Richard Jolly is an Honorary Professor and Research Associate at the Institute of Development Studies and from 1982-95 he was Deputy Executive Director for Programmes of UNICEF, with the rank of UN Assistant Secretary General. Carlos Fortin was the Deputy Secretary-General of the United Nations Conference on Trade and Development between 1990 and 2005. This tribute originally appeared on the Institute of Development Studies' website.
Kofi Annan, one of the greatest UN Secretary Generals, died after a short illness on August 18th. Although never having visited IDS, several of us had the privilege of interacting with him, experiencing first hand his principled, modest and forthright leadership and admiring his range of concerns and achievements. These are too many to mention here but to me the Millennium Declaration and its accompanying report, “We the Peoples-the role of the UN in the 21st century” signed and with much drafted by Annan himself, stand out as exceptional for its vision, specifics and the clarity of its links with underlying UN and international values.
While Kofi Annan’s UN trajectory was essentially in the diplomatic and political fields, he was absolutely convinced that development was an unavoidable prerequisite of political stability and the advancement of human rights. This is evident in his 2005 Report to the General Assembly on the implementation of the 2000 Millennium Declaration, entitled “In Larger Freedom” and comprising main sections on “Freedom from Want”, “Freedom from Fear”, Freedom to Live in Dignity “ and “Strengthening the United Nations”. Carlos Fortin personally had a glimpse of Kofi Annan’s deep concern with development when, as Officer-in-Charge of UNCTAD, he involved Carlos in a discussion about the choice of a new UNCTAD Secretary-General to succeed Rubens Ricupero. It was obvious to Carlos that he regarded this as a most important decision, deserving his full personal attention.
An anecdote in this connection illustrates a second point, namely Kofi Annan’s modesty and personal touch. During a recess of a meeting of UN Chief Executives Board in 2005, Carlos was chatting with Robert Orr, his Special Adviser, when Kofi approached them quietly and said something like: “I don’t want to interrupt but when you have a moment, Carlos, could we have a word?” What struck Carlos was that there he was, the UN Secretary-General sounding almost apologetic for breaking into a conversation of two of his staff. Needless to say, Carlos immediately took his leave of Bob Orr and walked away with the Secretary-General, who wanted to let Carlos know about the imminent appointment of Supachai Panitchpakdi as the new UNCTAD Secretary-General.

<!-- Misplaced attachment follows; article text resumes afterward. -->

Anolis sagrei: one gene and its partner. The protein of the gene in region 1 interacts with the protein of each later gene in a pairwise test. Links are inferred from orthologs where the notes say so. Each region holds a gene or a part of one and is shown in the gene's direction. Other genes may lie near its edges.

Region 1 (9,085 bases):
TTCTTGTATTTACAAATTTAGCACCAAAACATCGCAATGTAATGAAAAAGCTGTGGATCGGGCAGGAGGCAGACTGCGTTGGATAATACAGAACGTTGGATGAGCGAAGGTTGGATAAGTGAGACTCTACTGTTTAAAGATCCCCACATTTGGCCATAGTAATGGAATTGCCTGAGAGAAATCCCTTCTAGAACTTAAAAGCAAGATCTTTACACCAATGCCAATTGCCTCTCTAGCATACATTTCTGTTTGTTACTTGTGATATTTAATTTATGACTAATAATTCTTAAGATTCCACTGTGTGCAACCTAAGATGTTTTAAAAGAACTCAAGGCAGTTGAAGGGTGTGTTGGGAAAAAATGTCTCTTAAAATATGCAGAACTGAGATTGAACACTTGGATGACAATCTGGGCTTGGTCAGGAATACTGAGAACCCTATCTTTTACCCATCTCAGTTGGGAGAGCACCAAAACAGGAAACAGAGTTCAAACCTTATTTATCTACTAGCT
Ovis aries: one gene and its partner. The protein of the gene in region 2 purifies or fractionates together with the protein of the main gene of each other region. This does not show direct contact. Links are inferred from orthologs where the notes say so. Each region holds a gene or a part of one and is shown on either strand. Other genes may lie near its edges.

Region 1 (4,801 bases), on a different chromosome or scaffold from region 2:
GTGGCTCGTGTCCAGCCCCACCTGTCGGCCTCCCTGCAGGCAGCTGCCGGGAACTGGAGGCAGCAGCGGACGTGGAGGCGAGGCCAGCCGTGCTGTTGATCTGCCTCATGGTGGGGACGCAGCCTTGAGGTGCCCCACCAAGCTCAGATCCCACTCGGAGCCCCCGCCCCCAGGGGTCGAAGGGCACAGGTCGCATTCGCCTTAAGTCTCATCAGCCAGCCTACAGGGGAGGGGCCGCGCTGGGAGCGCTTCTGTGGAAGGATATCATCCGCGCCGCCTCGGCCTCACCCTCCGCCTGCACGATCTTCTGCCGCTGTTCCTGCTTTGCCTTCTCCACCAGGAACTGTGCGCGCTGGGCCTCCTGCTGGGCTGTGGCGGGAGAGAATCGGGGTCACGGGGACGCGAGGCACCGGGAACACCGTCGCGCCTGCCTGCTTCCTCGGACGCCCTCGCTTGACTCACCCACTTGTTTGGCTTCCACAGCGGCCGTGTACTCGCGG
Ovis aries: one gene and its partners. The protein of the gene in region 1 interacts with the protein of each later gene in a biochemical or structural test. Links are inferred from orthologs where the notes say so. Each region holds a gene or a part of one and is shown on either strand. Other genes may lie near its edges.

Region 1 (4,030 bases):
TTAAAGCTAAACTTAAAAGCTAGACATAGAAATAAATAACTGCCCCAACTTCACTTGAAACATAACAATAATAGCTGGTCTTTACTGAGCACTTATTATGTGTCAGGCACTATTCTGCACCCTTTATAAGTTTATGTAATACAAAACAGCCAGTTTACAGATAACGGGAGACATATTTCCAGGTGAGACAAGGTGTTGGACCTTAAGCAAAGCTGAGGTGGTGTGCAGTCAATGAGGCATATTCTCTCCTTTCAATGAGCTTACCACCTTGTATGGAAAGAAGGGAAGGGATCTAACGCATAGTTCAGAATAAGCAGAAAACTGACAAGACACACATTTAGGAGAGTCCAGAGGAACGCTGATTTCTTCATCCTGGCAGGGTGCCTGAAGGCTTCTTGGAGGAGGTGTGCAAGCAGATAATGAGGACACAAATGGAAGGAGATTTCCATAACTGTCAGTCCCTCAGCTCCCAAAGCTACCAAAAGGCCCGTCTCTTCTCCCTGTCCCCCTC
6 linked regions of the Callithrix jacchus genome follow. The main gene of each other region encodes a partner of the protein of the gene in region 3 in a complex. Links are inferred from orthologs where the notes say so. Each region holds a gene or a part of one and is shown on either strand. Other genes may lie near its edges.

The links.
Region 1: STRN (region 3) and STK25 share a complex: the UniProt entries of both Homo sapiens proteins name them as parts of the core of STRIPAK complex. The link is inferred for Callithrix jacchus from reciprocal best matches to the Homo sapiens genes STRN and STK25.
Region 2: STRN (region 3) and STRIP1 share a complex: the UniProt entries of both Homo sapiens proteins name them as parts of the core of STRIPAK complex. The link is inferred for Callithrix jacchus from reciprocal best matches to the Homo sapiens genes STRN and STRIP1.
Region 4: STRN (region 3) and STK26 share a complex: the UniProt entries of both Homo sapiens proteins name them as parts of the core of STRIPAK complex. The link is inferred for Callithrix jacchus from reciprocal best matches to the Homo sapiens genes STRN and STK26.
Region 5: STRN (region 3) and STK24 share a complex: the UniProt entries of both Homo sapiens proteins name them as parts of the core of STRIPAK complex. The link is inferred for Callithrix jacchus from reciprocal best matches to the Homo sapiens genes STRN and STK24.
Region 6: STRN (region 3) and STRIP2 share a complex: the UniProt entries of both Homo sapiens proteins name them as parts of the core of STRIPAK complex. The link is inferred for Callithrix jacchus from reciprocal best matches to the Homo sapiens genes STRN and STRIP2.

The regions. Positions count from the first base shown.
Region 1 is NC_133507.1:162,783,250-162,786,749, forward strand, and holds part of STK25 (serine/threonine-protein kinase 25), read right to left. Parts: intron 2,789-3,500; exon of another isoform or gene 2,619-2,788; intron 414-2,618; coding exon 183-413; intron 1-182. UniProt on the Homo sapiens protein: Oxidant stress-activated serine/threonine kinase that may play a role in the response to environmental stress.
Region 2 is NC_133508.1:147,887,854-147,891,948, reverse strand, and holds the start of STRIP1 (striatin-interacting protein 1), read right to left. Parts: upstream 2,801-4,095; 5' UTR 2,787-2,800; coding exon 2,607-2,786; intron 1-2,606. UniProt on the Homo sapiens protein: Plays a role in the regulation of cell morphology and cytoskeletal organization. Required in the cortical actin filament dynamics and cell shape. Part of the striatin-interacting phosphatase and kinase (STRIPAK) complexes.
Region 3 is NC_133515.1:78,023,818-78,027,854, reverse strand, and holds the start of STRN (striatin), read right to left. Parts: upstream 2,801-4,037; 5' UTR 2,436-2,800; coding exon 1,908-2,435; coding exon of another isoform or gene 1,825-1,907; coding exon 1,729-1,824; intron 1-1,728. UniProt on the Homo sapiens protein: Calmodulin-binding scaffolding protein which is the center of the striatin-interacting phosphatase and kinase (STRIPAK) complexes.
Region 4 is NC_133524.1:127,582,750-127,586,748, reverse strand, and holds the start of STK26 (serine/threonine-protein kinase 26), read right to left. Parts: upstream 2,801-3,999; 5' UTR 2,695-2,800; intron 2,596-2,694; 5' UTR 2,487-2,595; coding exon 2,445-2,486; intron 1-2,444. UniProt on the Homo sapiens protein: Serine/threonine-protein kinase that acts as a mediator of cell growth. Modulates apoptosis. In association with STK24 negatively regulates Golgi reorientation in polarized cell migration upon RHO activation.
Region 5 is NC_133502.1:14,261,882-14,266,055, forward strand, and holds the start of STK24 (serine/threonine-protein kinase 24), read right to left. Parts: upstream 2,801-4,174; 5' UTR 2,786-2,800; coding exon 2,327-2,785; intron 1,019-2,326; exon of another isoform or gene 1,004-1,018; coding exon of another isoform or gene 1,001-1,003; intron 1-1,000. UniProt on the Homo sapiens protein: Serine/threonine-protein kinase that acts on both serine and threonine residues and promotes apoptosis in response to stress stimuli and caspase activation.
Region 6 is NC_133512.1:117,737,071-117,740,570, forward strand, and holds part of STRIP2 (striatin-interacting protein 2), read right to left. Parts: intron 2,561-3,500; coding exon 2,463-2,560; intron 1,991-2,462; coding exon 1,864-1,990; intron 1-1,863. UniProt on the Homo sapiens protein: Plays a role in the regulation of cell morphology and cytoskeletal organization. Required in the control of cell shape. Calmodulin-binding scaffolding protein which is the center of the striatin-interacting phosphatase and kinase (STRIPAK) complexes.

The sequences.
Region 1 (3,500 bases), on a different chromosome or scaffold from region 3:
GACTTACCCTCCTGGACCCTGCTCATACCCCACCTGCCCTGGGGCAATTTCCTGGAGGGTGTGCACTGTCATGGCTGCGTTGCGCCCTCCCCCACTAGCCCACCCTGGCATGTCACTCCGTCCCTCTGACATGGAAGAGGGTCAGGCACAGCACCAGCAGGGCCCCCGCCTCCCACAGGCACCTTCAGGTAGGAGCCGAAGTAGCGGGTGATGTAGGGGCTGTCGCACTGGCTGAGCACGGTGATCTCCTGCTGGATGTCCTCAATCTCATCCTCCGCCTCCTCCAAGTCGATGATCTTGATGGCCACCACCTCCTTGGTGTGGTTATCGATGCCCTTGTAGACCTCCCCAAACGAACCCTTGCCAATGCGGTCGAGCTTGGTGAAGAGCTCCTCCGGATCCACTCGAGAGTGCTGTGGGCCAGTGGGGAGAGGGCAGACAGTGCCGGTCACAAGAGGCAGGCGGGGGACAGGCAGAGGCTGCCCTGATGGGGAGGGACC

Kofi Annan was always a strong supporter of the UN Intellectual History Project (UNIHP) and of the Human Development Report. In our interview with him for the UN history project he talked about organizing the Millennium Summit. “To have 150 heads of states, governments and kings here under one roof was quite an achievement. Then they participated, for the first time, in roundtables, where they talked among themselves, without aides, without assistants”.
Kofi Annan brought long and wide experience of the UN to his leadership as Secretary General, more than any of his predecessors. He joined the UN system as an administrative officer in WHO, later serving with the Economic Commission of Africa in Addis Ababa, the UN Emergency Force in Ismailia and then the UN High Commission for Refugees in Geneva. Before becoming Secretary General, he was under-secretary general for peacekeeping. This range of UN experience greatly added to his skills as leader of the UN. He never lost his personal touch, never standing on his dignity and remembering the names of so many of his colleagues. He was firm in his international leadership, deeply committed to human rights, to ensuring a fuller place for Africa in the global community and to the UN’s whole mission.